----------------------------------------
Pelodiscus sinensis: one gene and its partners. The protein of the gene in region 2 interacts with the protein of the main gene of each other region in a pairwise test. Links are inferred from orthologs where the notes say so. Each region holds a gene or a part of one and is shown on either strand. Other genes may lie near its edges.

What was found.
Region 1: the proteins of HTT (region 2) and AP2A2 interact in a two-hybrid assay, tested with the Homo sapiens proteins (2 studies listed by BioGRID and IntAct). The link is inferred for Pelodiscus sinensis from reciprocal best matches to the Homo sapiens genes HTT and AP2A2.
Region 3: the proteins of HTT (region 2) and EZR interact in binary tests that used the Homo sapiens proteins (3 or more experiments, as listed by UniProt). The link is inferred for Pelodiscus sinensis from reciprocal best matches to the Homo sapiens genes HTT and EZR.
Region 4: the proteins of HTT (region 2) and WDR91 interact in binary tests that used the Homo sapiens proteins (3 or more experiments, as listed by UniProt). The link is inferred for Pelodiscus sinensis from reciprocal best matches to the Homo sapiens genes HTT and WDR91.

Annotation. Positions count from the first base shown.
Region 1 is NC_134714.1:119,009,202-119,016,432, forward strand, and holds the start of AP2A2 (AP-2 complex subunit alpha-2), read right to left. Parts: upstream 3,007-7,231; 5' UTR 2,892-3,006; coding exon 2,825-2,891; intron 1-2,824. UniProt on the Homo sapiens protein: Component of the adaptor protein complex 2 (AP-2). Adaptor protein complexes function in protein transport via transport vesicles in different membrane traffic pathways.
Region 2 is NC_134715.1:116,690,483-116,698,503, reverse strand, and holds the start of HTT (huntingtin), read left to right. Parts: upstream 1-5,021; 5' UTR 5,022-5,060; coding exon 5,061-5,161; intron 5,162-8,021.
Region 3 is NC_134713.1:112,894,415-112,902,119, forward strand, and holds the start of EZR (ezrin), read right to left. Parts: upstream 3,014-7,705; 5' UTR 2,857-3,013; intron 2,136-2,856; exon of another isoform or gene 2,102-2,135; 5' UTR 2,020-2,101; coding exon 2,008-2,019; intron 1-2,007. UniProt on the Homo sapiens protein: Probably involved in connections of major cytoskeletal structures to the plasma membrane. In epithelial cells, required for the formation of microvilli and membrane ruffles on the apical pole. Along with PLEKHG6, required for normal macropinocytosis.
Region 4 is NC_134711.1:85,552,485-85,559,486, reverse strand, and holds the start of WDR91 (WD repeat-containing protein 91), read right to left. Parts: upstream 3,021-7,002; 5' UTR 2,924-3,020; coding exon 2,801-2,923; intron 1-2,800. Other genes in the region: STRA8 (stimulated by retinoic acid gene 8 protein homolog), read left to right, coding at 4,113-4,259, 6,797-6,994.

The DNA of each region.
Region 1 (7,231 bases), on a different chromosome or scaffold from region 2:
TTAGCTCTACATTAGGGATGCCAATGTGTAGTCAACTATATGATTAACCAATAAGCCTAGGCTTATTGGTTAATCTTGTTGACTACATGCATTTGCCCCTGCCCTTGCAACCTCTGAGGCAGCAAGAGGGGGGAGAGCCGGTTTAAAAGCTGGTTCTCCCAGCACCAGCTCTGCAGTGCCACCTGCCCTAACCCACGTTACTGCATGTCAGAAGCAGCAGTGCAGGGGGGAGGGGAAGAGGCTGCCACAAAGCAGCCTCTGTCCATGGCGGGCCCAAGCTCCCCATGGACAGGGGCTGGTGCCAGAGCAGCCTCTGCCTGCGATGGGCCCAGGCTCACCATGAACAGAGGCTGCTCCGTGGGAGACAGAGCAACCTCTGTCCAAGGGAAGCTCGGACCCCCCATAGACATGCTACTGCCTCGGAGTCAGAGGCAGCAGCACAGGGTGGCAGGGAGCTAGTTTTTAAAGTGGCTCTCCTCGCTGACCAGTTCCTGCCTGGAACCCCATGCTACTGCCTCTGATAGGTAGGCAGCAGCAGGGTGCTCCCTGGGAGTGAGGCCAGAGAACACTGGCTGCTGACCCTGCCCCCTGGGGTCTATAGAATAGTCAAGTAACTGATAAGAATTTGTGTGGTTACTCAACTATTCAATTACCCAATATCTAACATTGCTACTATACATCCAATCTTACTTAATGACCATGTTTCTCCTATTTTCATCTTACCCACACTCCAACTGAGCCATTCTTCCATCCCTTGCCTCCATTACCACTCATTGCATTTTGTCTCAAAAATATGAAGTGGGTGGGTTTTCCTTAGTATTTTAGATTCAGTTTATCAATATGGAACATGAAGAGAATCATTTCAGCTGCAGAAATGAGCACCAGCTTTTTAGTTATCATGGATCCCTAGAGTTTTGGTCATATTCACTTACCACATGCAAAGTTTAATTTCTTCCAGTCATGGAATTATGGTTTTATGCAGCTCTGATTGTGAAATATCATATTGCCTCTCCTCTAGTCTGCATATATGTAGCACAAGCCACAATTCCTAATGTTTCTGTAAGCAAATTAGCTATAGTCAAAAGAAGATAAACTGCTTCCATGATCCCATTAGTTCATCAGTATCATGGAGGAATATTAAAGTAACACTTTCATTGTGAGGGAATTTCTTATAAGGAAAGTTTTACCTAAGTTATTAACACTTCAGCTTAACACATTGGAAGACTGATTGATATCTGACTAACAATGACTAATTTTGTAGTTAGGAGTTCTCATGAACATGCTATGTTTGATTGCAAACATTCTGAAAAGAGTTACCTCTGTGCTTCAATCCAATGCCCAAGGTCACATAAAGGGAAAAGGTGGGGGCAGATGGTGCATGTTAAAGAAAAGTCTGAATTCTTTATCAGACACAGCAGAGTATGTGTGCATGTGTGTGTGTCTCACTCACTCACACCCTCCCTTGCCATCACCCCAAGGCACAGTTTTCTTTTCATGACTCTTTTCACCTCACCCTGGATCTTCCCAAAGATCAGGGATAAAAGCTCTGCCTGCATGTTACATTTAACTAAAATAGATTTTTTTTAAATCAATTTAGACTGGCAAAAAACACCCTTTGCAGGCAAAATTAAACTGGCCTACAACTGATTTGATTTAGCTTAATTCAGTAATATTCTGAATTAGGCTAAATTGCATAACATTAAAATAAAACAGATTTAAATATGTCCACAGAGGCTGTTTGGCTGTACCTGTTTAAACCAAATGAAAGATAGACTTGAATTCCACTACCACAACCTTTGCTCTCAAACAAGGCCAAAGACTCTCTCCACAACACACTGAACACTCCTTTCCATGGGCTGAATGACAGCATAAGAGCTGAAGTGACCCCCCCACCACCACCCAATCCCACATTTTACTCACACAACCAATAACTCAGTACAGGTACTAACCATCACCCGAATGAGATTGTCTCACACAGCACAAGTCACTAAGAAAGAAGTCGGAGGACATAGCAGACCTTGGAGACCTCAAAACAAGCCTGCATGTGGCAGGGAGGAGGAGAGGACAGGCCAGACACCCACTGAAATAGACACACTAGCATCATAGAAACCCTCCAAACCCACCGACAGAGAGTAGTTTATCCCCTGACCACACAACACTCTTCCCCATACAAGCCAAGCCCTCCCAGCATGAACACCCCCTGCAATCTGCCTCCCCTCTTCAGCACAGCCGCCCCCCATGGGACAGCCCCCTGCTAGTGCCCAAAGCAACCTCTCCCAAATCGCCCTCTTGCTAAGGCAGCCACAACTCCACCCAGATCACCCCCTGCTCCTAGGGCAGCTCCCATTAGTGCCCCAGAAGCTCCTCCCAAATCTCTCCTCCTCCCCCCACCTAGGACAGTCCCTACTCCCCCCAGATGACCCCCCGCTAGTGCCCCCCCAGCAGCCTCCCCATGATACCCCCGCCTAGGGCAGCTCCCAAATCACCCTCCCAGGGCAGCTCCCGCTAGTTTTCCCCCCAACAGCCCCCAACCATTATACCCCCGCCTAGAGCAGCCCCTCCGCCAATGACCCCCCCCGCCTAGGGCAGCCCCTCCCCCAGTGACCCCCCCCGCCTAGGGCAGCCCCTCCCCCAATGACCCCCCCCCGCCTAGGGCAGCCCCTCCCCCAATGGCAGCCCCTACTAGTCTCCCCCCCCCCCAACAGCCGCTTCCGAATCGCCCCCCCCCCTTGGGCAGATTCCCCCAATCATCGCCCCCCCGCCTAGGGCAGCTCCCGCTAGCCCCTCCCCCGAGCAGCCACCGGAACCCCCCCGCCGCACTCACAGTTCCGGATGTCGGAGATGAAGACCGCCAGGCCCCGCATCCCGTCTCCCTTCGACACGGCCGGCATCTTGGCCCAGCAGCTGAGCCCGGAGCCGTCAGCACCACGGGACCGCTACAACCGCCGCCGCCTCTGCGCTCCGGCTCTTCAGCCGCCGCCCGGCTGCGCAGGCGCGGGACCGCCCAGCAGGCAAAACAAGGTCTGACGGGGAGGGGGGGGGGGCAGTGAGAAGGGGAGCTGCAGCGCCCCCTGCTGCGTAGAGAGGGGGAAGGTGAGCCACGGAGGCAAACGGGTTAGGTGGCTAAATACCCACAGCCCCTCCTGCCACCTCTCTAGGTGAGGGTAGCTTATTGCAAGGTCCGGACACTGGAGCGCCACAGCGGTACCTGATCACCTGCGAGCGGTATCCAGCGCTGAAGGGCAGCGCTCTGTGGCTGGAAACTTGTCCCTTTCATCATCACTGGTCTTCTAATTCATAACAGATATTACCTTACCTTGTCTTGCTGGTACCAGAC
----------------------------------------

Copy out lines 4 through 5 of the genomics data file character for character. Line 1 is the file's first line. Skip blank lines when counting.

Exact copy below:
Region 3: the proteins of HTT (region 2) and EZR interact in binary tests that used the Homo sapiens proteins (3 or more experiments, as listed by UniProt). The link is inferred for Pelodiscus sinensis from reciprocal best matches to the Homo sapiens genes HTT and EZR.
Region 4: the proteins of HTT (region 2) and WDR91 interact in binary tests that used the Homo sapiens proteins (3 or more experiments, as listed by UniProt). The link is inferred for Pelodiscus sinensis from reciprocal best matches to the Homo sapiens genes HTT and WDR91.